Syngenta showcases new RTP greenhouse, lab facility
Wearing sunglasses to protect their eyes, political officials and others toured Syngenta Biotechnology’s new $72 million greenhouse and laboratory facility in the Research Triangle Park on Friday where corn and other crops are already growing to test the facility’s plant growing conditions.
The facility is the latest development project for the company in the park, where Switzerland-based Syngenta has its global headquarters for plant biotechnology. The company works to develop genetic traits for corn, soybeans, cotton and other crops to help farmers increase crop yields, fight drought, or protect against insects.
“Everyone says they have a state-of-the-art facility, but talk is cheap,” said Bill Hlavac, head of site operations for Syngenta Biotechnology in an interview at the facility unveiling on Friday. Hlavac said he’s often asked about the facility’s price tag.
He said its features include glass designed to allow more light to pass through and to allow even light distribution. He said they are also able to precisely control distribution of nutrients and water to plants and other conditions.
In addition, he said the facility is completely air conditioned, Hlavac said. That allows for greater temperature control, he said, adding that they might mimic conditions in one room of a region in Brazil in one part of the greenhouse, and from another part of the world in the next.
The facility opened in February, said Nic Bate, Syngenta Biotechnology’s group leader for agronomic traits, and now workers are growing plants to test facility growing conditions before research gets under way inside. Construction first began in 2011.
Friday’s tour included a look at labs designed for taking samples from plants or for transplanting seedlings into standard containers.
Syngenta staff also showed off examples in the greenhouse of hybrid corn grown with one of the company’s genetic technologies that’s designed to make plants more tolerant to drought.
Syngenta has about 90 research projects running simultaneously in the park, Hlavac said.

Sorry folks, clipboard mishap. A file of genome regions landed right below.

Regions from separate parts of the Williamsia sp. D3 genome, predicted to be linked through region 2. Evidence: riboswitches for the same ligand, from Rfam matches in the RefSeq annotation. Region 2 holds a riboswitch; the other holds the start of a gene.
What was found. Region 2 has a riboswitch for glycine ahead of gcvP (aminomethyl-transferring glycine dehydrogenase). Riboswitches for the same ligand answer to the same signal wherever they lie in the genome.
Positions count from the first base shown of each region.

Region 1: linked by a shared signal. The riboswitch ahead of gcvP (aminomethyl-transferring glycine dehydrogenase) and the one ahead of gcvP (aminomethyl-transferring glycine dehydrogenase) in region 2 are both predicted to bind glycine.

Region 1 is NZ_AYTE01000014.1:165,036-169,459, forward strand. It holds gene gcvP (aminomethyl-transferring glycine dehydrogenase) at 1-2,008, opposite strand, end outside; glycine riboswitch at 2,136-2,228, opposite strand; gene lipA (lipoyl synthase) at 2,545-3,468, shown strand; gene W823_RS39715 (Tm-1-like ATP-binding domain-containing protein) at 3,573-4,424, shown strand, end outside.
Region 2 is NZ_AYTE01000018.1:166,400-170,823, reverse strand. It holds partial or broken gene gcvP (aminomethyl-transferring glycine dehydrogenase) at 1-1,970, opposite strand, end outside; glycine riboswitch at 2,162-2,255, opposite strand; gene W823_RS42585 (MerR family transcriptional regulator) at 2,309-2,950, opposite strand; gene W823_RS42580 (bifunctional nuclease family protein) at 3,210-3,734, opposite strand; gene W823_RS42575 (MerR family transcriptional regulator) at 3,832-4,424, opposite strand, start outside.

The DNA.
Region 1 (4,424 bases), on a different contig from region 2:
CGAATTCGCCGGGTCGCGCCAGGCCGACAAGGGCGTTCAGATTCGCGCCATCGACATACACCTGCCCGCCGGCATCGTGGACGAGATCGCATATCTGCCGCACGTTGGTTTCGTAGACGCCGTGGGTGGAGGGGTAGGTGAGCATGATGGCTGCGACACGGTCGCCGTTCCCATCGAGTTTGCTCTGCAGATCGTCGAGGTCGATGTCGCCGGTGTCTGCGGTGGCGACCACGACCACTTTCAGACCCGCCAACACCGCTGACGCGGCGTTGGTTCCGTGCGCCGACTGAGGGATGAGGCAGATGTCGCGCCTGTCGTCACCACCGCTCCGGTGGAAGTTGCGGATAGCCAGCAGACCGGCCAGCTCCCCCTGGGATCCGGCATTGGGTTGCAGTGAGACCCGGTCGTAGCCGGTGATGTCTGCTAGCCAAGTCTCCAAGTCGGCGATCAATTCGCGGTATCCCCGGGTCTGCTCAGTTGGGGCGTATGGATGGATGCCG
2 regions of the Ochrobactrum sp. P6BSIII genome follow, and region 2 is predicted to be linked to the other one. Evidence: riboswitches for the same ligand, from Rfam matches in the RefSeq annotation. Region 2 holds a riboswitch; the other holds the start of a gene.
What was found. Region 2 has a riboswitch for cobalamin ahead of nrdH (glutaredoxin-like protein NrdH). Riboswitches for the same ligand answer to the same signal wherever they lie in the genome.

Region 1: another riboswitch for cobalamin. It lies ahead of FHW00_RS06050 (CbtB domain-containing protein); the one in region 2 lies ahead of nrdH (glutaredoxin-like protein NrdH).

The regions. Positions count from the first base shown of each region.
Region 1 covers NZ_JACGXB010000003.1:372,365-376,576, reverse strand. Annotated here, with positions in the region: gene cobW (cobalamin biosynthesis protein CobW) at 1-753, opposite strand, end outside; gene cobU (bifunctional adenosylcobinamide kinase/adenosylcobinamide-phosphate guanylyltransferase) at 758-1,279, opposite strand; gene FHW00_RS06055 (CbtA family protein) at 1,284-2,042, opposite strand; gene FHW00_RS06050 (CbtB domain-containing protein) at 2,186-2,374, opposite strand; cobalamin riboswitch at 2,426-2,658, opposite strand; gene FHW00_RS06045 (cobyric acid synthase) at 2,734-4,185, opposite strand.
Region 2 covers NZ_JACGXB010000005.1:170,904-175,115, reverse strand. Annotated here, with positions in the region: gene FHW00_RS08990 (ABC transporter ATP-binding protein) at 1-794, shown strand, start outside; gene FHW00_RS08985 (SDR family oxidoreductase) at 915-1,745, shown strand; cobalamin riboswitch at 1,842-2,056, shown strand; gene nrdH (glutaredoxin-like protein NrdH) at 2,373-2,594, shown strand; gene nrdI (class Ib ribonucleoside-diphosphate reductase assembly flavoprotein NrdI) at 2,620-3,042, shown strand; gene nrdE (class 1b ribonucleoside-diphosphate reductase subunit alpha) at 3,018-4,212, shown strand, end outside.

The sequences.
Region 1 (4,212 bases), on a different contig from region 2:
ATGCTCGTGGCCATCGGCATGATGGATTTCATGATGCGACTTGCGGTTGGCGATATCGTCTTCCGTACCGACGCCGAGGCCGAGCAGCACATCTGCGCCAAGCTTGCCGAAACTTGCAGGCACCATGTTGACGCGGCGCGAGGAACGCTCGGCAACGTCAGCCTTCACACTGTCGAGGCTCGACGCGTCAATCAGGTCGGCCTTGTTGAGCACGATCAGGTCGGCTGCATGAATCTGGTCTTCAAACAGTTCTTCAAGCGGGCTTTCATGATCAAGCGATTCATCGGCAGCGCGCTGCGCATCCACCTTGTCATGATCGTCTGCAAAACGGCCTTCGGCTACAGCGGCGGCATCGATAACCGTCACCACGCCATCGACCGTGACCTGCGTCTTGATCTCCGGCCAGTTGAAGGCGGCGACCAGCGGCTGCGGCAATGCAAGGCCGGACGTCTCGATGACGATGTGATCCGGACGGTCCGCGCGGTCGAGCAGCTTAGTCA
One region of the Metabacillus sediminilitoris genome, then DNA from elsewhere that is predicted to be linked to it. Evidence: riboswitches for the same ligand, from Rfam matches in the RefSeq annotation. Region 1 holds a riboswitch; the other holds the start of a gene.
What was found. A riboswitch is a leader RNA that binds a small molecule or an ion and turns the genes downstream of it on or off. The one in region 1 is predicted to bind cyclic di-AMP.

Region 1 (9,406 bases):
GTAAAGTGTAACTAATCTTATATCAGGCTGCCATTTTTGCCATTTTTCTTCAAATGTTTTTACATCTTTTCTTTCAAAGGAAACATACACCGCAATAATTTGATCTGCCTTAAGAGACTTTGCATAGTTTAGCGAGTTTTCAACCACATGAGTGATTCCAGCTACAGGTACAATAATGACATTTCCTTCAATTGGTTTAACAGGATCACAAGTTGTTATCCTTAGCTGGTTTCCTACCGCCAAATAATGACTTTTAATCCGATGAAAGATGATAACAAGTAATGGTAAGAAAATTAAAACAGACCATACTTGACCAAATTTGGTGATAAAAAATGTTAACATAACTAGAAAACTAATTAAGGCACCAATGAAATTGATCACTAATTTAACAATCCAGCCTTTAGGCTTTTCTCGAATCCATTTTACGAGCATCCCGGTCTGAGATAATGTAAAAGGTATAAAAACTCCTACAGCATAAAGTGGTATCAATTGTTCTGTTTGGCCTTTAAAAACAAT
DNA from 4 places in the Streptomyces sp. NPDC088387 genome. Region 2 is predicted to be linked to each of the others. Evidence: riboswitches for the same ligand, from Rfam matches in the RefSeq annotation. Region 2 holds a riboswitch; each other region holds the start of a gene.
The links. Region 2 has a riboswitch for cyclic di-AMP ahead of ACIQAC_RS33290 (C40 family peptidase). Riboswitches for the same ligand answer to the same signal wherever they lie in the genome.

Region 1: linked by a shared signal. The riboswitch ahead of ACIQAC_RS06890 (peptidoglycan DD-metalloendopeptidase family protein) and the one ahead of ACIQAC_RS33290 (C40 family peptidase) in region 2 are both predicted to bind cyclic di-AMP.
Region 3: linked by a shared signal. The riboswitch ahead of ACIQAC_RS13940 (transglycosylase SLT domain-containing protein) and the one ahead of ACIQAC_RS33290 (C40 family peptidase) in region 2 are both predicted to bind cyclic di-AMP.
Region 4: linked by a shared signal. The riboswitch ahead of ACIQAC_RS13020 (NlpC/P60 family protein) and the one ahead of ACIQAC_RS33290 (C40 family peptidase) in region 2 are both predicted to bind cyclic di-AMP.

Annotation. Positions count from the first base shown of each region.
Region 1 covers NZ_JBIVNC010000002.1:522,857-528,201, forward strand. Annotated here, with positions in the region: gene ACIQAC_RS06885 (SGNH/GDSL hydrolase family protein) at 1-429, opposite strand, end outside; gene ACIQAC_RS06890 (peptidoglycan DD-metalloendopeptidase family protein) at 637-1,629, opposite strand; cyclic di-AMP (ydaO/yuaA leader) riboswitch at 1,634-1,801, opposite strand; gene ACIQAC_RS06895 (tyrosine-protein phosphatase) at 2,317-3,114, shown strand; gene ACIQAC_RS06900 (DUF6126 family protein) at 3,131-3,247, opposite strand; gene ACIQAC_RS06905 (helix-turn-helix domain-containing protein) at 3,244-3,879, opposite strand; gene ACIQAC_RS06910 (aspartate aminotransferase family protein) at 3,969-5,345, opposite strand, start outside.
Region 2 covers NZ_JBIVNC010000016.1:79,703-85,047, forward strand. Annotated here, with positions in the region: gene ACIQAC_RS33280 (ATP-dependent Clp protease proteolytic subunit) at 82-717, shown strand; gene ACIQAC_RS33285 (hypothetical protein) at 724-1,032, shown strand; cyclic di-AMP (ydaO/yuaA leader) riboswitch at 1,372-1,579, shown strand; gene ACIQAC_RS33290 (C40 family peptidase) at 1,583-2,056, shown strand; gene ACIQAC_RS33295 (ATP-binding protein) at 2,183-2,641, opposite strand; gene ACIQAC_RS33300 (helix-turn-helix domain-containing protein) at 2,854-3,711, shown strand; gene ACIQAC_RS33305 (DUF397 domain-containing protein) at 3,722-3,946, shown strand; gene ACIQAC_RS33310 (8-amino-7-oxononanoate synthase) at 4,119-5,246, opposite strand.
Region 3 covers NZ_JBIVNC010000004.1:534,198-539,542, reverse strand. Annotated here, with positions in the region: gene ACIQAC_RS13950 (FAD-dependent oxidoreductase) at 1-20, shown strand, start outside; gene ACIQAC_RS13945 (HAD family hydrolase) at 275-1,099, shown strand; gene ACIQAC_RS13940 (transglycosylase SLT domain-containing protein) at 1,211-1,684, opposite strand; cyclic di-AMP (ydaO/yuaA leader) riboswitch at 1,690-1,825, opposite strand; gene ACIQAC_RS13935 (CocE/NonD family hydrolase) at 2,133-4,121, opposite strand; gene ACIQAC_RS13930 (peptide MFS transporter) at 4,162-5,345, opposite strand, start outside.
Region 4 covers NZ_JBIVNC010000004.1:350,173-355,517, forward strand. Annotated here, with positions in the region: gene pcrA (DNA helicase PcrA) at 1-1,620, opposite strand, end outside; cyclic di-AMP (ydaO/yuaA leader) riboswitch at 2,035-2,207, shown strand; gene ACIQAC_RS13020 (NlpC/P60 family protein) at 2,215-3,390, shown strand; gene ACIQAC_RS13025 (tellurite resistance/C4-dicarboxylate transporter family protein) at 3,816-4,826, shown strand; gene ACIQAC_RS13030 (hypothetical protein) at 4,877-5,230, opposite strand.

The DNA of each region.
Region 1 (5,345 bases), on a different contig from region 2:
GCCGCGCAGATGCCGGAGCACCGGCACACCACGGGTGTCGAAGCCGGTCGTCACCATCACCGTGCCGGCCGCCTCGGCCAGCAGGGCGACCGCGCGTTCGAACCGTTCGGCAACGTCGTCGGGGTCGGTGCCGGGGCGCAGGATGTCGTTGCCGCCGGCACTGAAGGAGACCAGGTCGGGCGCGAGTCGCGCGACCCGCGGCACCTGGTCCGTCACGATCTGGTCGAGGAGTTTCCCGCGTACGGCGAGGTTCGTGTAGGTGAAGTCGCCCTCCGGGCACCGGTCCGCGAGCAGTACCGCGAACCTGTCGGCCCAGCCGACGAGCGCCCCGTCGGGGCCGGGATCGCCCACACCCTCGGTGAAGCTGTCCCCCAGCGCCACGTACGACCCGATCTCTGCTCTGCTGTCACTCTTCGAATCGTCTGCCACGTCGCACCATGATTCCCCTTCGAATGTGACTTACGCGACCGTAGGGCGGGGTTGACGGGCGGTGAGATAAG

Bate said staff is working on trying to develop genetic traits in plants including corn, soy beans, sugar cane and other crops for tolerance to weed killers, for resistance to insects and drought, and to boost crop yields.
They have workers here discovering and testing those traits, as well as working on the regulatory and safety approval needs for the products, Bate said.
Fifteen people are working in the new facility. In total, the company has about 400 people here.
Hlavac said the new facility is on 50 acres that’s across the road from the company’s existing main biotechnology site.
The company has developed plans for a second development phase that would include laboratory and office space.
Hlavac said company officials would like to have the company all together on one site, but they don’t have approval for a second phase of development.
Hlavac said they’ve developed plans to allow officials to pitch an expansion to their corporate colleagues in Switzerland.
He added that the Research Triangle Park has become a hub for agricultural biotechnology companies. Alongside Syngenta, Bayer CropScience and Monsanto also have operations here.
In addition, the German chemical company BASF moved its plant science division to the park where it’s working on developing genetic traits.
“It’s turning into a Silicon Valley for agricultural biotechnology, but doesn’t suffer from the same drawbacks,” Hlavac said of the Research Triangle Park, which he said has access to worker talent, a wider acceptance of the genetically modified crops, and a more favorable regulatory environment.
During a ceremony at Friday’s unveiling, Gov. Pat McCrory said the state’s agriculture sector as well as its agricultural biotechnology industry can help improve North Carolina’s economy.
He was one of several political leaders to attend or speak at the event Friday alongside U.S. Sen. Kay Hagan, D-N.C., and N.C. Commissioner of Agriculture Steve Troxler.
McCrory described the work of companies like Syngenta as entrepreneurial, requiring risks as well as capital investment and research without a fixed outcome.
“That’s the entrepreneurial spirit of our country and state,” he said.